Dr Milford Bateman, Visiting Professor from Federal Fluminese University in Rio de Jainero (Brasil), Adjunct Professor of Development Studies at St Mary’s University in Halifax (Canada) and Affiliated Researcher at the Future Forum in Phnom Penh (Cambodia), will hold lecture on “The rise of financial inclusion: cui bono?” on Friday, March 6th at 10 a.m. in the lecture room number 202 at the Faculty of Economics and Tourism, where he will discuss issues of financialization of the poor and low income families across the world. More specifically, he will talk about the rise and fall of microcredit, the turn to financial inclusion, the spectacular rise of fintech industry as well as the scandal of the Nobel economics people with their fake evaluations.

Milford Bateman is a Visiting Professor of Economics at Federal Fluminese University in Rio De Janeiro, Adjunct Professor of Development Studies at St Mary’s University in Halifax, Canada, and Affiliated Researcher at the Future Forum in Phnom Penh, Cambodia. 

Dr Bateman obtained his PhD from the University of Bradford (UK) in 1993. From 1991 to 2000 Dr Bateman held a tenured position as Assistant Professor then Associate Professor in East European Economics at the University of Wolverhampton. As a freelance consultant from 2000, he has worked on local economic development projects for almost all of the major international development agencies with assignments in the Middle East, China, Africa and Latin America.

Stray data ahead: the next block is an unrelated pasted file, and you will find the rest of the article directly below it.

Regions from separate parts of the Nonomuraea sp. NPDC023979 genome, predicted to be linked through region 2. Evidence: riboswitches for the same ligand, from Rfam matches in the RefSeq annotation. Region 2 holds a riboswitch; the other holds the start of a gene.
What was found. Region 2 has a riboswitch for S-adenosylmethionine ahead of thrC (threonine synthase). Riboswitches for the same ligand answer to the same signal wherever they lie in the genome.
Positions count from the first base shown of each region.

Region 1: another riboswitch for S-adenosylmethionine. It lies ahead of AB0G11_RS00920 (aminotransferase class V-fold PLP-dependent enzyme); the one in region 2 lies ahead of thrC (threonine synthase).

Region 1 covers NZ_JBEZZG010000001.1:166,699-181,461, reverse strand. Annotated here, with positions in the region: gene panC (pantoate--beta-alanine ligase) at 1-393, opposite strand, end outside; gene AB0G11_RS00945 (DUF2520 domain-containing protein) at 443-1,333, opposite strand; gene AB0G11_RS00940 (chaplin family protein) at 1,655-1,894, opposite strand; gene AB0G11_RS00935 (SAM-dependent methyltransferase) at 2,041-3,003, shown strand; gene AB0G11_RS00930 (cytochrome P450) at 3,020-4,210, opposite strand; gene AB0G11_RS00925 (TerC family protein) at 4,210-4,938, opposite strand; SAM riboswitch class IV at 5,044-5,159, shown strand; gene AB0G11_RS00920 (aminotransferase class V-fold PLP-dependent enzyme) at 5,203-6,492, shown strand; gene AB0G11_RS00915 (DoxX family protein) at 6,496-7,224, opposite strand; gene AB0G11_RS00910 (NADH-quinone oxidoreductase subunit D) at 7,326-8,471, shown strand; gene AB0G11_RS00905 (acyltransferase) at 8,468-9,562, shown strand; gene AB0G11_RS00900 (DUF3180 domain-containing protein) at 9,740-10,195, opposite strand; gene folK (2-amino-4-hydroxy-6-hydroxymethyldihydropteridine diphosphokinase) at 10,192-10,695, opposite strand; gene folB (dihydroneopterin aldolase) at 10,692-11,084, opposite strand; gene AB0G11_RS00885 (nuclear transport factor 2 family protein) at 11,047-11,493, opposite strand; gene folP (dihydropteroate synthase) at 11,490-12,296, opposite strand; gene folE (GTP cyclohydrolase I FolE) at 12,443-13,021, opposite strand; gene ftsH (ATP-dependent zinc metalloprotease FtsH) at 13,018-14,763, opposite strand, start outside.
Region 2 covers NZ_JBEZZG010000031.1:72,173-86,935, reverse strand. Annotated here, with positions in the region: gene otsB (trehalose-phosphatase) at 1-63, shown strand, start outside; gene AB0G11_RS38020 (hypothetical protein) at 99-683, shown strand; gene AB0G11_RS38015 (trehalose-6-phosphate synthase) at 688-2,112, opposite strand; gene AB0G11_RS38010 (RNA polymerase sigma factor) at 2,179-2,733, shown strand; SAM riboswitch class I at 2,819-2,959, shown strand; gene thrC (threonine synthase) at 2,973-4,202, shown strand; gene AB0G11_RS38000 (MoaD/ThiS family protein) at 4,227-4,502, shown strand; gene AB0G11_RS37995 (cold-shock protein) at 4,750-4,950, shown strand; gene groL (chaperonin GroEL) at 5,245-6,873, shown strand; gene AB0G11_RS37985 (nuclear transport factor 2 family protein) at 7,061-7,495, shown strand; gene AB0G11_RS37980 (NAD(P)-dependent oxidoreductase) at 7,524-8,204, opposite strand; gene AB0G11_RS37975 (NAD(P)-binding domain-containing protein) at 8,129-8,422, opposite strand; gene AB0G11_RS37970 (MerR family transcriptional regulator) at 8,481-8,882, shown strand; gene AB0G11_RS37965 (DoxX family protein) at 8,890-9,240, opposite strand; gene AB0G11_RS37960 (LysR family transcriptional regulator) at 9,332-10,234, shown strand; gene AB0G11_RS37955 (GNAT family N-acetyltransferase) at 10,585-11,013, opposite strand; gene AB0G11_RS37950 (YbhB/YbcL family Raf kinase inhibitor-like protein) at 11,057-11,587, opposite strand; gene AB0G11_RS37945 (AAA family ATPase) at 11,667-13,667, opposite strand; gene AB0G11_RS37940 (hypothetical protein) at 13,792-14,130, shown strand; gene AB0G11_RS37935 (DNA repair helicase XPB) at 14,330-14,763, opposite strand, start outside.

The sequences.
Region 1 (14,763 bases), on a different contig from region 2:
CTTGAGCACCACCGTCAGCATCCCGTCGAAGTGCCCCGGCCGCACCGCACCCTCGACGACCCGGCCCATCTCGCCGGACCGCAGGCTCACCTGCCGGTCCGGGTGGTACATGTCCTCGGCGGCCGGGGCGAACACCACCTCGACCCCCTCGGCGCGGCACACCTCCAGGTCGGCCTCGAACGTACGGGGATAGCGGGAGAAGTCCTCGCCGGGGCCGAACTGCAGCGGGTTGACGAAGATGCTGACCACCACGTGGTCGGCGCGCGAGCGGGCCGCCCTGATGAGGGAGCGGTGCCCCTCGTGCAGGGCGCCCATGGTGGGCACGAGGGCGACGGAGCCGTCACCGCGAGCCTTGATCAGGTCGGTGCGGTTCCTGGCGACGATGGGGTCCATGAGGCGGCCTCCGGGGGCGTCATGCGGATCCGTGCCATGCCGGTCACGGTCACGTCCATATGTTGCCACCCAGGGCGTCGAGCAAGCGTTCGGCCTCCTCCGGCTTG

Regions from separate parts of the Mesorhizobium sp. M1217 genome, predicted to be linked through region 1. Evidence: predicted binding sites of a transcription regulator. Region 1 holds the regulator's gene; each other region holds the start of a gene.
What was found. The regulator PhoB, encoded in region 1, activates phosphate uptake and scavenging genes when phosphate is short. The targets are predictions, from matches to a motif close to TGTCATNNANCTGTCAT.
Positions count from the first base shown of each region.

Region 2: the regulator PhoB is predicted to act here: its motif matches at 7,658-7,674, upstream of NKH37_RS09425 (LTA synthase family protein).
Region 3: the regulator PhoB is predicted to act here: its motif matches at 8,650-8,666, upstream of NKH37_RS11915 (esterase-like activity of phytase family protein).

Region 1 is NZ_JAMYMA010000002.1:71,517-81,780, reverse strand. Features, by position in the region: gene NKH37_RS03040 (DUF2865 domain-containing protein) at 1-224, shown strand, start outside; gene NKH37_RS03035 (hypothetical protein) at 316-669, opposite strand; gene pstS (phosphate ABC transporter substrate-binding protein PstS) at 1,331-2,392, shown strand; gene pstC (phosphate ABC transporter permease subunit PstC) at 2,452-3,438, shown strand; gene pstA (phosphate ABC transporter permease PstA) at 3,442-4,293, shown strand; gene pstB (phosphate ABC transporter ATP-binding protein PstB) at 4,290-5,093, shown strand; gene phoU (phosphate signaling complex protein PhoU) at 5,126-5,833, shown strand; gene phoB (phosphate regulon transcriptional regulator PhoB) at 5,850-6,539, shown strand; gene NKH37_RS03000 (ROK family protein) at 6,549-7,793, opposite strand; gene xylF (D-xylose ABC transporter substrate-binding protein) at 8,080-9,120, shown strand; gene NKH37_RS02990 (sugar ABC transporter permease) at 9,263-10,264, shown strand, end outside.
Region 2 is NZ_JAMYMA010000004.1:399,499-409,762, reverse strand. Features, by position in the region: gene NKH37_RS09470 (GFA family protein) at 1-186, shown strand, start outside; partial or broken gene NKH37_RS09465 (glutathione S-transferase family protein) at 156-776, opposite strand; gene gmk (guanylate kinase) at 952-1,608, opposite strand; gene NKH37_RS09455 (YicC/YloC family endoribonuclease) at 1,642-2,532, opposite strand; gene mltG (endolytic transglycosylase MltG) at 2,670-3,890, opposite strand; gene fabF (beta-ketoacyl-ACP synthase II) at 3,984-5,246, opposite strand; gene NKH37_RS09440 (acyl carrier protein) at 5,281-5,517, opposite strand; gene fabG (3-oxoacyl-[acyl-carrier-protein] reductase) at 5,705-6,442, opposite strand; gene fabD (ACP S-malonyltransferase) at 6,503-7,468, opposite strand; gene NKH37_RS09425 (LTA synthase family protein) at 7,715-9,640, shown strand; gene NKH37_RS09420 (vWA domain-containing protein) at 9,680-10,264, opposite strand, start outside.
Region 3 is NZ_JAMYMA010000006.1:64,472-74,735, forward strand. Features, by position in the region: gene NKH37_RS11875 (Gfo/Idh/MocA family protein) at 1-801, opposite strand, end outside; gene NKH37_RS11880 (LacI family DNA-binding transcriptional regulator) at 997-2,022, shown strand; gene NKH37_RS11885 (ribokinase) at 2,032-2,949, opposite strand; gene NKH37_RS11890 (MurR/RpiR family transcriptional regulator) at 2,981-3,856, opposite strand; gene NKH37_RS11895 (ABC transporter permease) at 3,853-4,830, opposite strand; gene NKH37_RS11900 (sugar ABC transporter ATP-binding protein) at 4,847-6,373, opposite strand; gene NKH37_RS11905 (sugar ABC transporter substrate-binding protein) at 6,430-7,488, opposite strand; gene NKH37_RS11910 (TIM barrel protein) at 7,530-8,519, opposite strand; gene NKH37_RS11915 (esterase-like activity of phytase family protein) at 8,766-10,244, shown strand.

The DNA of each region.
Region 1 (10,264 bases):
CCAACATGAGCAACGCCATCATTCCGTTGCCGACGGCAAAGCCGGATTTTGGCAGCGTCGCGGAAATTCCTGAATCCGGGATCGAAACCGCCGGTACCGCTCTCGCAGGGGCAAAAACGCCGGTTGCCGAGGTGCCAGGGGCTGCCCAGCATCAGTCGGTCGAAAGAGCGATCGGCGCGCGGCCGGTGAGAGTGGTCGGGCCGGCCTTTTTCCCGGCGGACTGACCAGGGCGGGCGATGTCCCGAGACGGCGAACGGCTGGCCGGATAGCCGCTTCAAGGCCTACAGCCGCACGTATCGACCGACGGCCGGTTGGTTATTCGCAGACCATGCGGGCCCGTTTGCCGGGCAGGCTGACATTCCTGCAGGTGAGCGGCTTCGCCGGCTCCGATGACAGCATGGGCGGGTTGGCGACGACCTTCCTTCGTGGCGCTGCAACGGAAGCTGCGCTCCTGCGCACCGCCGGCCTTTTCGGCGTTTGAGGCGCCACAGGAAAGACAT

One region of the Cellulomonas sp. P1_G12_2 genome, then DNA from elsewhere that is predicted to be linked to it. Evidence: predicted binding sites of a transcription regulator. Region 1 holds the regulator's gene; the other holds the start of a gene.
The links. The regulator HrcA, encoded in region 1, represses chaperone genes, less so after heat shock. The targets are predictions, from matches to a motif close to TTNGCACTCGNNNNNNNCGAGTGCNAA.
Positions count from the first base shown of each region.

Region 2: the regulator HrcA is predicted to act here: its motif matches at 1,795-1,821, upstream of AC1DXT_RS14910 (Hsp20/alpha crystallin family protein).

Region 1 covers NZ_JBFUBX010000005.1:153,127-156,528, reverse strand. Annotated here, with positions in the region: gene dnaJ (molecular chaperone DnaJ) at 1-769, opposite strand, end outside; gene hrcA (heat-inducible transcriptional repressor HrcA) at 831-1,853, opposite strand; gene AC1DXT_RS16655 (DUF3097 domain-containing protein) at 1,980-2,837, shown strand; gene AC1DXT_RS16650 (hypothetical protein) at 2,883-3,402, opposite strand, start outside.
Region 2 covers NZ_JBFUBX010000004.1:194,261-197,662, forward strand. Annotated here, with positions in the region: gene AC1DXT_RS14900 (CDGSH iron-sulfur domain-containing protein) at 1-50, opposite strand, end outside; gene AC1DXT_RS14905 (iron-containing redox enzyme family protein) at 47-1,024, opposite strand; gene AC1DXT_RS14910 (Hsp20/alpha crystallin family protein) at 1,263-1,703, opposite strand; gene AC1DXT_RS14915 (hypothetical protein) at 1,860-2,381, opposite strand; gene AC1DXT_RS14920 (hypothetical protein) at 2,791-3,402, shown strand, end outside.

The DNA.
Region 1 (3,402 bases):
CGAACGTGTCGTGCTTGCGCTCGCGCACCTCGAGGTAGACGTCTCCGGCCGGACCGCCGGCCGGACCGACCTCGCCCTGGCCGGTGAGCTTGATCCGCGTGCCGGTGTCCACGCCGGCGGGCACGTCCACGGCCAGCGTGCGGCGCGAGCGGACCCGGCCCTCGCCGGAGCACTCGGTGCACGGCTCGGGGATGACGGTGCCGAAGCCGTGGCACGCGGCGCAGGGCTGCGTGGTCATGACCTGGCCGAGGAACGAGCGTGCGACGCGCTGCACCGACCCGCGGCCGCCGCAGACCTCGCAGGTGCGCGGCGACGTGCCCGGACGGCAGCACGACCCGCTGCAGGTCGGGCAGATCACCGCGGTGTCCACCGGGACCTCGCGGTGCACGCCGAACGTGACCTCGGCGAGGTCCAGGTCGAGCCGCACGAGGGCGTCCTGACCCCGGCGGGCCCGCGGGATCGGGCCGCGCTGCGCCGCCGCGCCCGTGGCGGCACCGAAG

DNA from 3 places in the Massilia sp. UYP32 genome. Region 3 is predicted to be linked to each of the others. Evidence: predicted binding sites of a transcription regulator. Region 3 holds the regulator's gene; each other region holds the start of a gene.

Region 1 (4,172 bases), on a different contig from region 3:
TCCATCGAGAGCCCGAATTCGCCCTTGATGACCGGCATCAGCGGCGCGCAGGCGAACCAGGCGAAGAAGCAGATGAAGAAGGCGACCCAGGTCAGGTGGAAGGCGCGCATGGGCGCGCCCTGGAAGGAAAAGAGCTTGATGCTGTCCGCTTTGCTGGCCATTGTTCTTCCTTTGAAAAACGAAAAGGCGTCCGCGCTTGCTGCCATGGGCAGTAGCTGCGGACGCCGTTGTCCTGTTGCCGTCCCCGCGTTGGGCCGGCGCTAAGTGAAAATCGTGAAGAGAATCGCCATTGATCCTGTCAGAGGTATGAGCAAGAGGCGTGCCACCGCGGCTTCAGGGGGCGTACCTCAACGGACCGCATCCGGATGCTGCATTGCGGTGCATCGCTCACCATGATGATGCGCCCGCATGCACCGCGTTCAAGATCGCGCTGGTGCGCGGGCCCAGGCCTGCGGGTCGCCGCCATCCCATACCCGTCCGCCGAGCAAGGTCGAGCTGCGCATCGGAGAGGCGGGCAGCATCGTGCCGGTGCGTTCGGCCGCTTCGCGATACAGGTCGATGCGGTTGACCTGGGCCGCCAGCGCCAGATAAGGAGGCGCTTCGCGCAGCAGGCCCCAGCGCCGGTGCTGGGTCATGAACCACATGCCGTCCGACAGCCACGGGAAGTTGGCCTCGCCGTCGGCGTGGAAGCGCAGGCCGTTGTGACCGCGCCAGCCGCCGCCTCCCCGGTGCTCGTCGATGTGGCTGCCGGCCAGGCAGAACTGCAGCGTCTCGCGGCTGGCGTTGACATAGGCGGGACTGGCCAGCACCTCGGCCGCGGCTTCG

Dr Bateman has also published widely on the key issues affecting local economic development, including the influential ‘Why Doesn’t Microfinance Work? The Destructive Rise of Local Neoliberalism’ published by Zed Books in 2010 and which is now being prepared for a 2nd updated edition due out in 2020. His latest book published in January 2019 by Routledge in cooperation with UNCTAD and co-edited with Stephanie Blankenburg and Richard Kozul-Wright is entitled ‘The Rise and Fall of Global Microcredit: Development, Debt and Disillusion’. Finally, his most recent work with Maren Duvendack and Nicholas Loubere seeks to critically assess the development impact of the global ‘fintech’ (financial technology) movement epitomised by such as Kenya’s iconic M-Pesa.

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